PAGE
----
Andy
Last edited on
Yes, this-> is what I figured that I needed to do. Hopefully I can get things working good. I'll let you know what happens. Would the output need to be converted to a system string too or is there a way to output int's into a text box?
Maybe I should show you my code so that you can know what I'm doing exactly:

Here is Form1.h
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#pragma once

namespace NTS {

	using namespace System;
	using namespace System::ComponentModel;
	using namespace System::Collections;
	using namespace System::Windows::Forms;
	using namespace System::Data;
	using namespace System::Drawing;

	/// <summary>
	/// Summary for Form1
	/// </summary>
	public ref class Form1 : public System::Windows::Forms::Form
	{
	public:
		Form1(void)
		{
			InitializeComponent();
			//
			//TODO: Add the constructor code here
			//
		}

	protected:
		/// <summary>
		/// Clean up any resources being used.
		/// </summary>
		~Form1()
		{
			if (components)
			{
				delete components;
			}
		}
	private: System::Windows::Forms::TextBox^  textBox1;
	private: System::Windows::Forms::Button^  button1;
	private: System::Windows::Forms::TextBox^  textBox2;

	protected: 

	private:
		/// <summary>
		/// Required designer variable.
		/// </summary>
		System::ComponentModel::Container ^components;

#pragma region Windows Form Designer generated code
		/// <summary>
		/// Required method for Designer support - do not modify
		/// the contents of this method with the code editor.
		/// </summary>
		void InitializeComponent(void)
		{
			this->textBox1 = (gcnew System::Windows::Forms::TextBox());
			this->button1 = (gcnew System::Windows::Forms::Button());
			this->textBox2 = (gcnew System::Windows::Forms::TextBox());
			this->SuspendLayout();
			// 
			// textBox1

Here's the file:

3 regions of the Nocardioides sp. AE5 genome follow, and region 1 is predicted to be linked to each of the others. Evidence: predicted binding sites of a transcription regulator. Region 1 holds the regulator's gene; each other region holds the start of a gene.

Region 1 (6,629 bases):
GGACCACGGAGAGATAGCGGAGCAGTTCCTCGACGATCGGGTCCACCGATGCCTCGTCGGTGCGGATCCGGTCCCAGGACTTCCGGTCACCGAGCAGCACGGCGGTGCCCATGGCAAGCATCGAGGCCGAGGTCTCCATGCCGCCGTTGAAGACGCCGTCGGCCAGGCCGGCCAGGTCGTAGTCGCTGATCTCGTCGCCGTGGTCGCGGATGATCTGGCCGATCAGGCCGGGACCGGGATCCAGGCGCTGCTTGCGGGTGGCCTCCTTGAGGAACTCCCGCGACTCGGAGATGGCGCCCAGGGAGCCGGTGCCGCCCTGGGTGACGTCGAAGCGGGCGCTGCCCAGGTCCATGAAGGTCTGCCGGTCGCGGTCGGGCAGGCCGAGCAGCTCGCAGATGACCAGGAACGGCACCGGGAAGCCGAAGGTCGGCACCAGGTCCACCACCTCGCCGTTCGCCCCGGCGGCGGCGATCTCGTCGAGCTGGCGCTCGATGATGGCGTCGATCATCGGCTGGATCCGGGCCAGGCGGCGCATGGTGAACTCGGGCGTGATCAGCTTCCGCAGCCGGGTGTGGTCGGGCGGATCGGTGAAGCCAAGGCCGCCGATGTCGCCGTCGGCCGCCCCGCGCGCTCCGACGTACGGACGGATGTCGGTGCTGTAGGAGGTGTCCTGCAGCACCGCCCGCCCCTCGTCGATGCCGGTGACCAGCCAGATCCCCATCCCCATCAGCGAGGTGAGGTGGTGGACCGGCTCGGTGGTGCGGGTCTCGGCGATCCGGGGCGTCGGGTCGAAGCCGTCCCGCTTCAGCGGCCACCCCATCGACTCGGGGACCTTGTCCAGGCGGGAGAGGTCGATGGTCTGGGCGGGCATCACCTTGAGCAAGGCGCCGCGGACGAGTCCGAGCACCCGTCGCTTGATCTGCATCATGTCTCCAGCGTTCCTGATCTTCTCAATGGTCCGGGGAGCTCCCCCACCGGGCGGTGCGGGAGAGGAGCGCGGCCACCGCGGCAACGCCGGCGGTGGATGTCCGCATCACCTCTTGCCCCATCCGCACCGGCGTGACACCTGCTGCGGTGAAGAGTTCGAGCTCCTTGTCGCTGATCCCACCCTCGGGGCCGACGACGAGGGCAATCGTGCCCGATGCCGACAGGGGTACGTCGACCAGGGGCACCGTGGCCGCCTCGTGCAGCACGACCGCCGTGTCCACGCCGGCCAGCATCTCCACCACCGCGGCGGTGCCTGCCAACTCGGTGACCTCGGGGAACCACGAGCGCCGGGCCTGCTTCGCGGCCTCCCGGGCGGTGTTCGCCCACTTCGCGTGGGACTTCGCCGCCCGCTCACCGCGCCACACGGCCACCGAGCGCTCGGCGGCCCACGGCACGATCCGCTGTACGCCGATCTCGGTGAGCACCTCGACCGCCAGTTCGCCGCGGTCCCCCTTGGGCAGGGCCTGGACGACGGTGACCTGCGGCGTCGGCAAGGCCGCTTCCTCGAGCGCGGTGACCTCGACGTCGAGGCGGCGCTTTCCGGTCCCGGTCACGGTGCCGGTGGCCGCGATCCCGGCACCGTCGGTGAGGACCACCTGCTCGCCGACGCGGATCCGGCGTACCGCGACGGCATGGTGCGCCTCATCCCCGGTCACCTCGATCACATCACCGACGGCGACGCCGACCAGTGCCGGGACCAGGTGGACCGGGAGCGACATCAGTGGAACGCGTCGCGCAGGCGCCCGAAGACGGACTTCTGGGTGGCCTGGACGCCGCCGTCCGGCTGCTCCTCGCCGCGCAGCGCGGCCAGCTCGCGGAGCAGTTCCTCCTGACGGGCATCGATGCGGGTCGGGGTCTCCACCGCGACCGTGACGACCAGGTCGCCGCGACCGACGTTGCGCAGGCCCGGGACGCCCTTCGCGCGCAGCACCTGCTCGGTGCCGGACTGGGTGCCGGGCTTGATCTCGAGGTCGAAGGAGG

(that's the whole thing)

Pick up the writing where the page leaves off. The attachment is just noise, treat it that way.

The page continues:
// 
			this->textBox1->AcceptsReturn = true;
			this->textBox1->CharacterCasing = System::Windows::Forms::CharacterCasing::Upper;
			this->textBox1->Font = (gcnew System::Drawing::Font(L"Times New Roman", 12, System::Drawing::FontStyle::Regular, System::Drawing::GraphicsUnit::Point, 
				static_cast<System::Byte>(0)));
			this->textBox1->Location = System::Drawing::Point(13, 394);
			this->textBox1->Margin = System::Windows::Forms::Padding(4);
			this->textBox1->Name = L"textBox1";
			this->textBox1->Size = System::Drawing::Size(450, 26);
			this->textBox1->TabIndex = 0;
			this->textBox1->Text = L"TYPE NAME OR WORD";
			this->textBox1->TextChanged += gcnew System::EventHandler(this, &Form1::textBox1_TextChanged);
			// 
			// button1
			// 
			this->button1->Font = (gcnew System::Drawing::Font(L"Times New Roman", 12, System::Drawing::FontStyle::Regular, System::Drawing::GraphicsUnit::Point, 
				static_cast<System::Byte>(0)));
			this->button1->Location = System::Drawing::Point(471, 394);
			this->button1->Margin = System::Windows::Forms::Padding(4);
			this->button1->Name = L"button1";
			this->button1->Size = System::Drawing::Size(118, 26);
			this->button1->TabIndex = 1;
			this->button1->Text = L"ENTER";
			this->button1->UseVisualStyleBackColor = true;